Curriculum

Consistency in Data Mart English as a Second Language Basic Skills Progress Tracker

Whereas, The California Community College Chancellor’s Office tool Data Mart Basic Skills Progress Tracker is used to compile the Basic Skills Report for the State of California, integrating data from all basic skills/English as a Second Language (ESL) courses at all California Community Colleges (CCCs) for the purpose of measuring quality of programs at a college level;

Statewide Curriculum Coordination

Whereas, The establishment of infrastructure to support the coordinated development of curriculum (either intra or inter-segmentally) and corresponding efforts to identify comparable curriculum is a valuable mechanism for increasing student pathway efficiency because it permits students to readily transition across and among the public and private segments of education and into viable careers;

Changes to Recent Community College Repeatability Regulations

Whereas, California community colleges have built extensivedepth and breadth of educational programs for over 50 years, responding to the educational needs of their respective communities, contributing to a skilled workforce, fostering a more engaged citizenry and creating a diverse, multi-generational component in the social and cultural make-up of our state, and in November  2012 voters passed Proposition 30, signifying state-wide, taxpayer support for maintaining access to this high quality public educational system;

Academic Senate Involvement in AB 86 Regional Planning Consortia

Whereas, In 2013 the legislature passed and the governor signed AB 86 (Education Omnibus Trailer Bill, 2013-2014) that amended California Education Code §84830 to create regional consortia to implement a plan to “better serve the educational needs of adults” in areas that include basic skills, ESL, and short-term CTE educational services;

Whereas, AB 86 further requires an evaluation and integration of faculty professional development to achieve greater student achievement; 

Datamart Progress Tracking for California Community College ESL Coding

Whereas, Many California Community College ESL departments report inaccuracies in the California Community College Chancellor’s Office Basic Skills Progress Tracker (Datamart) that have resulted in inaccurate measuring and reporting of student success to campus administrations and outside entities;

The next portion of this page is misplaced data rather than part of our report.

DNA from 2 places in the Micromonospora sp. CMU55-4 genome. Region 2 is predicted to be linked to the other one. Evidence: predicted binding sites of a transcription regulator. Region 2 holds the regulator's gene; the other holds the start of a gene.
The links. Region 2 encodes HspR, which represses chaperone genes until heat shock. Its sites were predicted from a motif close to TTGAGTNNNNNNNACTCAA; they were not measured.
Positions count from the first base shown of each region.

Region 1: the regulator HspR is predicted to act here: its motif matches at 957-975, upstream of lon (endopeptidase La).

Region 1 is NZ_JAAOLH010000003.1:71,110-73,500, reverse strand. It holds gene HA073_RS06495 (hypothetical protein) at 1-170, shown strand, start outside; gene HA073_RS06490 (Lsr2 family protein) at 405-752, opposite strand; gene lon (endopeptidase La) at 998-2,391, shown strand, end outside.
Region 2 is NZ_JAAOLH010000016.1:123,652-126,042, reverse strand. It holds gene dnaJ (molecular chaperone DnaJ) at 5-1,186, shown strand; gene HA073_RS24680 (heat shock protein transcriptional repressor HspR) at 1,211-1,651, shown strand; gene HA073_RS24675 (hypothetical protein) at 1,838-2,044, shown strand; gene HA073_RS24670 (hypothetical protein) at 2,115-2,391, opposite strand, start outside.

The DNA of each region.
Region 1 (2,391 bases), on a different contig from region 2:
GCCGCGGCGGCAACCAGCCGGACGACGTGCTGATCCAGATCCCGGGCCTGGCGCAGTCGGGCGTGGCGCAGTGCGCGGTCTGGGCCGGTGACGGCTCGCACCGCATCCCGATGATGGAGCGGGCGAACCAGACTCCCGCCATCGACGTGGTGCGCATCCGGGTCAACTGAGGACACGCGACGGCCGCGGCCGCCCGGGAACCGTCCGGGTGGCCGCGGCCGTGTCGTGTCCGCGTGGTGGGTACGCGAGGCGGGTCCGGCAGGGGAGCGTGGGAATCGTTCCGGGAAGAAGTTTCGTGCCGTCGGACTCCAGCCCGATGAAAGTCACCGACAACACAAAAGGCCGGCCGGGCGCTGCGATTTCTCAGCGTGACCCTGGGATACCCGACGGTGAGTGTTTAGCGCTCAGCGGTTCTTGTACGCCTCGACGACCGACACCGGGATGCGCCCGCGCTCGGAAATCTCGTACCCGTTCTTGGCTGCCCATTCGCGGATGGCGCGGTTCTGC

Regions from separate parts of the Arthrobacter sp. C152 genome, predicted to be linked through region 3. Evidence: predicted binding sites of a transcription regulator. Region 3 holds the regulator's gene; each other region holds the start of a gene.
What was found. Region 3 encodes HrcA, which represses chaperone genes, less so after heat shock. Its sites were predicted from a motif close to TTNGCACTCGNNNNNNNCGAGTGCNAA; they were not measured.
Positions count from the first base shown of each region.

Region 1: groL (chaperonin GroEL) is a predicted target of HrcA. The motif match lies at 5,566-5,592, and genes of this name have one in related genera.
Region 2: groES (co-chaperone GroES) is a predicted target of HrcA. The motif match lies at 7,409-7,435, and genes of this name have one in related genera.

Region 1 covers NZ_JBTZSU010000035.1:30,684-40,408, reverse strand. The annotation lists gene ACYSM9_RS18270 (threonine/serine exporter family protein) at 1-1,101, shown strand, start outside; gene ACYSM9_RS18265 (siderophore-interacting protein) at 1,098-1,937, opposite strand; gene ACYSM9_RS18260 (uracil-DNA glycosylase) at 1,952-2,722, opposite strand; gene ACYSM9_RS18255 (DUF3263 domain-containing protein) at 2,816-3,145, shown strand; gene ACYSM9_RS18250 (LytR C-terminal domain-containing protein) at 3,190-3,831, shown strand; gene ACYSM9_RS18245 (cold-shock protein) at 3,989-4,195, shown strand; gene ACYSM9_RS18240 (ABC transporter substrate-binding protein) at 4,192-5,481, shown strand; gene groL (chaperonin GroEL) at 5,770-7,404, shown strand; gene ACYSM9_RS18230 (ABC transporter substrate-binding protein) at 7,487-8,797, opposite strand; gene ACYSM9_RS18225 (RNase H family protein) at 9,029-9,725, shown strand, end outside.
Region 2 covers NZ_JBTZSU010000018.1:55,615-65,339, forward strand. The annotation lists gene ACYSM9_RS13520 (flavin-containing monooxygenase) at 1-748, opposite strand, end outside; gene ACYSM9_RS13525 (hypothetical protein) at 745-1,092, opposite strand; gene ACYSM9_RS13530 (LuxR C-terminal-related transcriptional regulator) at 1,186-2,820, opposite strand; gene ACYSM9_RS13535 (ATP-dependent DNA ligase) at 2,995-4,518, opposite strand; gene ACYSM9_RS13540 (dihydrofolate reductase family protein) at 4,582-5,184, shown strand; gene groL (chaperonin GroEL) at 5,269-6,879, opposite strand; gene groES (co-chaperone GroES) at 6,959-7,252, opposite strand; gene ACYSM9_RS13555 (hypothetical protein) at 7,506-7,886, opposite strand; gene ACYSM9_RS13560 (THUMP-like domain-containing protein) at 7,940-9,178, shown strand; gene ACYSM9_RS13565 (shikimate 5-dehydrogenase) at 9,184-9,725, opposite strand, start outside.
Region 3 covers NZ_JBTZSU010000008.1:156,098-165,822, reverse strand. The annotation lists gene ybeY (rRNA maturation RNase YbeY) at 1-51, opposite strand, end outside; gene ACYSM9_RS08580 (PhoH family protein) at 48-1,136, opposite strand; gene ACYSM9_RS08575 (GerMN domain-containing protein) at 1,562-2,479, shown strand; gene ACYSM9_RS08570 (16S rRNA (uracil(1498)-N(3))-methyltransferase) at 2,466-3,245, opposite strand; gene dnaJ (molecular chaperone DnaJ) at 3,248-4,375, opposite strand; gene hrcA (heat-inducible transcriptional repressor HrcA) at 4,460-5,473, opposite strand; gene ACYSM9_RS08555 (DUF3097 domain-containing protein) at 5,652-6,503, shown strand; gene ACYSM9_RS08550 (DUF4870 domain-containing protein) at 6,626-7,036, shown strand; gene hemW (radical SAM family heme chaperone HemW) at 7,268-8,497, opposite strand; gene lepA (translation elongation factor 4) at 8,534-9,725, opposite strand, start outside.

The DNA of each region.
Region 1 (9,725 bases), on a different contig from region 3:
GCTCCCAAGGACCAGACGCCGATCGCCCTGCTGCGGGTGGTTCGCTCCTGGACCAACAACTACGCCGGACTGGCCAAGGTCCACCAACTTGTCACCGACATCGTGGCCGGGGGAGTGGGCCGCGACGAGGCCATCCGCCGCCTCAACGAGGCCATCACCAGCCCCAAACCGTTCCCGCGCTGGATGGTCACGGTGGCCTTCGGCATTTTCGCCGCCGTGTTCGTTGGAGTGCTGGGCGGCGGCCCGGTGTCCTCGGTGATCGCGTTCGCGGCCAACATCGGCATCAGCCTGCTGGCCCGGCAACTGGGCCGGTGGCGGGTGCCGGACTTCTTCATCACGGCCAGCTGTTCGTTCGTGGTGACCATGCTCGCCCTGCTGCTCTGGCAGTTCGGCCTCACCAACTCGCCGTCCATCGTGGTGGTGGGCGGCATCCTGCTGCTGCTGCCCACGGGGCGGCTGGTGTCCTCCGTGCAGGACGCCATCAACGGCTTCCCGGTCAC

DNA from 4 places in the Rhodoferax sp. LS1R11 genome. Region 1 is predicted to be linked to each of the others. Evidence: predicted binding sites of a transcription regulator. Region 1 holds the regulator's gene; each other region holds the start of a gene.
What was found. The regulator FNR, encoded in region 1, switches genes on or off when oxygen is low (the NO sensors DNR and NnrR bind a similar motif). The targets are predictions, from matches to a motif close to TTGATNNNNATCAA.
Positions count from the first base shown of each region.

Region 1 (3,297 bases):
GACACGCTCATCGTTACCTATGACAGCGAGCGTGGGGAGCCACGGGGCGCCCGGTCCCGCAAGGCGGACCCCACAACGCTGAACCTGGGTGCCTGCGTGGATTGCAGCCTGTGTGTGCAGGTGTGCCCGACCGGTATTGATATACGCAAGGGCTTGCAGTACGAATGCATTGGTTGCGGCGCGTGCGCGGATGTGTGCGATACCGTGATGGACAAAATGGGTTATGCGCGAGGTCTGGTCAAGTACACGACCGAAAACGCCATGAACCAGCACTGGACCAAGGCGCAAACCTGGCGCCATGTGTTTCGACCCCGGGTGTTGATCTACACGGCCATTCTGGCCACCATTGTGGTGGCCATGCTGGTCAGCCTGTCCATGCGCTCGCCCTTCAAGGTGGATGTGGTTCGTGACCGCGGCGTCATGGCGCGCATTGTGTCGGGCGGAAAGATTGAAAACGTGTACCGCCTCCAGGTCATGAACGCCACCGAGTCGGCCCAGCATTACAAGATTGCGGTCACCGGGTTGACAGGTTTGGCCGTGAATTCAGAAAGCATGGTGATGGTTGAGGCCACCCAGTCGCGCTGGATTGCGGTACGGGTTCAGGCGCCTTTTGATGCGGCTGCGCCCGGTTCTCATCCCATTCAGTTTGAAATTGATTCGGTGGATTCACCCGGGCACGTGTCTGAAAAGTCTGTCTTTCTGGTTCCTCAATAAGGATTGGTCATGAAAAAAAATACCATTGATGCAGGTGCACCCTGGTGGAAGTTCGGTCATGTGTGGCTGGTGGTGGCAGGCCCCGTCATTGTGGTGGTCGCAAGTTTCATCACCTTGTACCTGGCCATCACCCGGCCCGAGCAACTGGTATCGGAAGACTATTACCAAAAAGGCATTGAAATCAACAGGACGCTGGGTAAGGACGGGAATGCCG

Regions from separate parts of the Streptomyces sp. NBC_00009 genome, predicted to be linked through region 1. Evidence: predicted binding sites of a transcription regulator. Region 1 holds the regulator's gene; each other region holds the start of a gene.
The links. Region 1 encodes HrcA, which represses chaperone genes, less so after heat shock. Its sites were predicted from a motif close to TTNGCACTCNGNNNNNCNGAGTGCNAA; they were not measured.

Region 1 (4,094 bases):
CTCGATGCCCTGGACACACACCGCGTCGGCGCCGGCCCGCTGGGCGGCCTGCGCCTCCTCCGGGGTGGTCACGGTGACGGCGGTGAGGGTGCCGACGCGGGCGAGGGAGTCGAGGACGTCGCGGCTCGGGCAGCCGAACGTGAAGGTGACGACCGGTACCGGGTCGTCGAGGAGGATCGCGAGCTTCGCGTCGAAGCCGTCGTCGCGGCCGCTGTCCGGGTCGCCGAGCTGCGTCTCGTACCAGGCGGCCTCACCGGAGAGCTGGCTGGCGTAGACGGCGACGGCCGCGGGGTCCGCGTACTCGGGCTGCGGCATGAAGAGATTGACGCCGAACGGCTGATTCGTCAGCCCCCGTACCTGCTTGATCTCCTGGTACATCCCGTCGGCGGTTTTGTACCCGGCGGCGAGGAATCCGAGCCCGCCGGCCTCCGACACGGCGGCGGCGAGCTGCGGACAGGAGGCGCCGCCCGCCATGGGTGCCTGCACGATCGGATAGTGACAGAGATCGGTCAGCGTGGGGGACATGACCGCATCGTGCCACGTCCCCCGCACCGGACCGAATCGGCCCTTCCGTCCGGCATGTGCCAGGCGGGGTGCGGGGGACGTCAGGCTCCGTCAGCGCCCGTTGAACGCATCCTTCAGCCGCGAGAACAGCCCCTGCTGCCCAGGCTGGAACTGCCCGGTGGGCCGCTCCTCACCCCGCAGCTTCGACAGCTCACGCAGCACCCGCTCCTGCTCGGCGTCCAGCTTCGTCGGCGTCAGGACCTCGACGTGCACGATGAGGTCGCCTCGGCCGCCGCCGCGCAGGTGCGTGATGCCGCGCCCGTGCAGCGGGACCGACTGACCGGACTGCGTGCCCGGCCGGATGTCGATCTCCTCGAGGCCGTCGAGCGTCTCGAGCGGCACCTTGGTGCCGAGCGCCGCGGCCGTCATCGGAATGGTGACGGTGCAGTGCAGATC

Resolved, That the Academic Senate for California Community Colleges request that California community colleges review data collection processes for accuracy in CB 21 coding before the data is publicized and disseminated to inform programmatic and policy decisions.

Modify Title 5 Language to Include Credit by Examination Processes into §55051 Articulation of High School Courses to Simplify the Awarding of Credit for Articulated High School Courses

Whereas, Many California community colleges delay the granting of credit for articulated career technical education high school courses for which credit has been earned through credit by exam (CBE) until the student has completed a minimum number of units at the community college, even though national research suggests that the students who do not immediately receive the credit they earned while still in high school never end up taking advantage of the credit, so the intended benefits of completing an articulated course are lost;

Associate Degrees for Transfer (ADT) Development and Implementation Guidelines

Whereas, The California Community College Chancellor’s Office based upon the passage of SB 1440 has set Associate in Arts for Transfer and Associate in Science for Transfer degree completion goals;

Whereas, California community college campuses are mandated to rapidly develop and implement Associate Degrees for Transfer (ADT) to improve student transfer completion and to streamline the transfer process;

Appropriate Noncredit Accountability Measures

Whereas, Accountability measures are attached to educational funding, such as the Senate Bill 361 (2008) noncredit Career Development and College Preparation (CDCP) funding and both credit and noncredit Basic Skills Initiative funding;

Publishing Student Learning Outcomes

Whereas, Curriculum and student success are areas where the Academic Senate for California Community Colleges has professional responsibility;

Whereas, Approximately 50% of California's community colleges that responded to surveys about placing Student Learning Outcomes (SLOs) on the Course Outline of Record (COR) reported their decision not to include SLOs on the COR, while other colleges either did not respond or have not decided; and

Communication and Computation Prerequisite Validation through Content Review

Whereas, Underprepared students are not able to read, write, or complete quantitative analysis necessary for transfer or collegiate level courses, yet are enrolled in these courses due to the absence of prerequisites and lack of mandated placement;

Whereas, Basic Skills as a Foundation for Student Success in California Community Colleges (2007) summarizes the research confirming that alignment of entry/exit skills and careful organization of instruction is essential to student success;

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